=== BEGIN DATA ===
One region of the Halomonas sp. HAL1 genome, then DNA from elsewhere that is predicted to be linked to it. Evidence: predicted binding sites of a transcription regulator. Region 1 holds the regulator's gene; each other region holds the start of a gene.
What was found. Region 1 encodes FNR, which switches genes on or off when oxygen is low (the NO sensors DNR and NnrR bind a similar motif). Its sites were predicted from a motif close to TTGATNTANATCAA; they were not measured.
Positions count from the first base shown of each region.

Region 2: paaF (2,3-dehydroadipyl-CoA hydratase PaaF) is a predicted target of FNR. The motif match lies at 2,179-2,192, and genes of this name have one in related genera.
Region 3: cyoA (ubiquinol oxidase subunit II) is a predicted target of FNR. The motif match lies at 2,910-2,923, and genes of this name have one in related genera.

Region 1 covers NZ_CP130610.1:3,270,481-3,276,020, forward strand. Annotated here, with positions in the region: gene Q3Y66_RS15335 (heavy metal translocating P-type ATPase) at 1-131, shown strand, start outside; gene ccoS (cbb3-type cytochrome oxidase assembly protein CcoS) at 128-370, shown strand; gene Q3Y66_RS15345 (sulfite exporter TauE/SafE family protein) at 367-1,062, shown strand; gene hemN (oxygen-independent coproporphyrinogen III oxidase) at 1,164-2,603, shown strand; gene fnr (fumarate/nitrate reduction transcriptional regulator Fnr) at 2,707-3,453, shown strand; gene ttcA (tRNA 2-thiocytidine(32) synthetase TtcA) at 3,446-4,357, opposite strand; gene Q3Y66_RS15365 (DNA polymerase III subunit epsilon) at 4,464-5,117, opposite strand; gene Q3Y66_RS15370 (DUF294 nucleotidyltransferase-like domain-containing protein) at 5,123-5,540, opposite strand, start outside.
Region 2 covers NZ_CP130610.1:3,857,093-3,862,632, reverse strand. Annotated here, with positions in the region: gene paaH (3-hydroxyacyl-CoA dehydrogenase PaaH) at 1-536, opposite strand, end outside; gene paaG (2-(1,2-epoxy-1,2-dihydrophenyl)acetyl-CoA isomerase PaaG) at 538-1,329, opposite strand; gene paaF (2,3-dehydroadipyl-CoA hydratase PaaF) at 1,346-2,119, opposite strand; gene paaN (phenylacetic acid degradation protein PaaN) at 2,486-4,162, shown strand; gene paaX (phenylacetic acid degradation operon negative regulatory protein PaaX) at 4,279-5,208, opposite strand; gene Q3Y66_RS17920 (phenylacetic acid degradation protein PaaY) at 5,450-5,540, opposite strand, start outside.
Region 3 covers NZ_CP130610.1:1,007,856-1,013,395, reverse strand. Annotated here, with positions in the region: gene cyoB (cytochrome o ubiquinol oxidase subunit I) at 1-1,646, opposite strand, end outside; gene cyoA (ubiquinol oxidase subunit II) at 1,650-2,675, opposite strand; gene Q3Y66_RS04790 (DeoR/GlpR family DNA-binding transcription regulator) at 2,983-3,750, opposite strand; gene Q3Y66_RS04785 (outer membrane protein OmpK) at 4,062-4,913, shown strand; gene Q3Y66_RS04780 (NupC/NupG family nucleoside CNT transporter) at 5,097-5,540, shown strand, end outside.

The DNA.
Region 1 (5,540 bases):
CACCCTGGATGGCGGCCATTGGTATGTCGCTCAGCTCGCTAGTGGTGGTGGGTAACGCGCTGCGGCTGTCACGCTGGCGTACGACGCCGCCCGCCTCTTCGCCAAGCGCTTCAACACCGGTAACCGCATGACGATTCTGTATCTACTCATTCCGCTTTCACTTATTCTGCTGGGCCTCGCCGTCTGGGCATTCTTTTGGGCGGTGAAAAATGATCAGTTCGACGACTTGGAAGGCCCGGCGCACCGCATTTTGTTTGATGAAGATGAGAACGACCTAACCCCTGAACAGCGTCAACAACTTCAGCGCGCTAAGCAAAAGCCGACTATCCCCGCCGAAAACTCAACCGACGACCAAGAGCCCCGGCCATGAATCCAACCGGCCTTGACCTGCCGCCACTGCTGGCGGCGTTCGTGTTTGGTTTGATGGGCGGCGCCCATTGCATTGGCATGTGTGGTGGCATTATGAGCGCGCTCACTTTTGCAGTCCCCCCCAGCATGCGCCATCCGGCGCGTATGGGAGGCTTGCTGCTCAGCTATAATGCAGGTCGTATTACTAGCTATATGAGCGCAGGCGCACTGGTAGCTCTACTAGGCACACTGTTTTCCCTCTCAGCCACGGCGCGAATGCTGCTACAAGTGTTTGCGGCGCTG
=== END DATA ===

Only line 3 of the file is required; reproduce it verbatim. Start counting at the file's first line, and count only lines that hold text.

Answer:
Positions count from the first base shown of each region.